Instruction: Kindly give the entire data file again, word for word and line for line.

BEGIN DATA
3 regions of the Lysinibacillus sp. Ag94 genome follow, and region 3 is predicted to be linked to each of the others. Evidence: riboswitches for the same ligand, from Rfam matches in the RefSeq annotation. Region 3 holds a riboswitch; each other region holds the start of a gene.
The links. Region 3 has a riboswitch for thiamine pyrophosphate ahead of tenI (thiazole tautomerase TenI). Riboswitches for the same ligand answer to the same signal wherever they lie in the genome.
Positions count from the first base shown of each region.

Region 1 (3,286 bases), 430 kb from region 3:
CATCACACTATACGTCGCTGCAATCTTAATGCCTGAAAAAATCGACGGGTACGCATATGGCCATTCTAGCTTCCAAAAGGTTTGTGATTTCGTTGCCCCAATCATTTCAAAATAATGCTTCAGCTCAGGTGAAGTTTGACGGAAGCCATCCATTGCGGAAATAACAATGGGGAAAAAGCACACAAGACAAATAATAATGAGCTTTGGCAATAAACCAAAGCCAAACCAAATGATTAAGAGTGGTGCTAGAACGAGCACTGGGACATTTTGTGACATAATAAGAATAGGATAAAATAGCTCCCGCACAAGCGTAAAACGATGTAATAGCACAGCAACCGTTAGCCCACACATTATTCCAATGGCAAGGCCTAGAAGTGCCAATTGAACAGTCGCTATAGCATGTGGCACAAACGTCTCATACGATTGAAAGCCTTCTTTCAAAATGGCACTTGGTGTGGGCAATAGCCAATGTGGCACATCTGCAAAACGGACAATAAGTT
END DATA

3 regions of the Lysinibacillus sp. Ag94 genome follow, and region 3 is predicted to be linked to each of the others. Evidence: riboswitches for the same ligand, from Rfam matches in the RefSeq annotation. Region 3 holds a riboswitch; each other region holds the start of a gene.
The links. Region 3 has a riboswitch for thiamine pyrophosphate ahead of tenI (thiazole tautomerase TenI). Riboswitches for the same ligand answer to the same signal wherever they lie in the genome.
Positions count from the first base shown of each region.

Region 1 (3,286 bases), 430 kb from region 3:
CATCACACTATACGTCGCTGCAATCTTAATGCCTGAAAAAATCGACGGGTACGCATATGGCCATTCTAGCTTCCAAAAGGTTTGTGATTTCGTTGCCCCAATCATTTCAAAATAATGCTTCAGCTCAGGTGAAGTTTGACGGAAGCCATCCATTGCGGAAATAACAATGGGGAAAAAGCACACAAGACAAATAATAATGAGCTTTGGCAATAAACCAAAGCCAAACCAAATGATTAAGAGTGGTGCTAGAACGAGCACTGGGACATTTTGTGACATAATAAGAATAGGATAAAATAGCTCCCGCACAAGCGTAAAACGATGTAATAGCACAGCAACCGTTAGCCCACACATTATTCCAATGGCAAGGCCTAGAAGTGCCAATTGAACAGTCGCTATAGCATGTGGCACAAACGTCTCATACGATTGAAAGCCTTCTTTCAAAATGGCACTTGGTGTGGGCAATAGCCAATGTGGCACATCTGCAAAACGGACAATAAGTT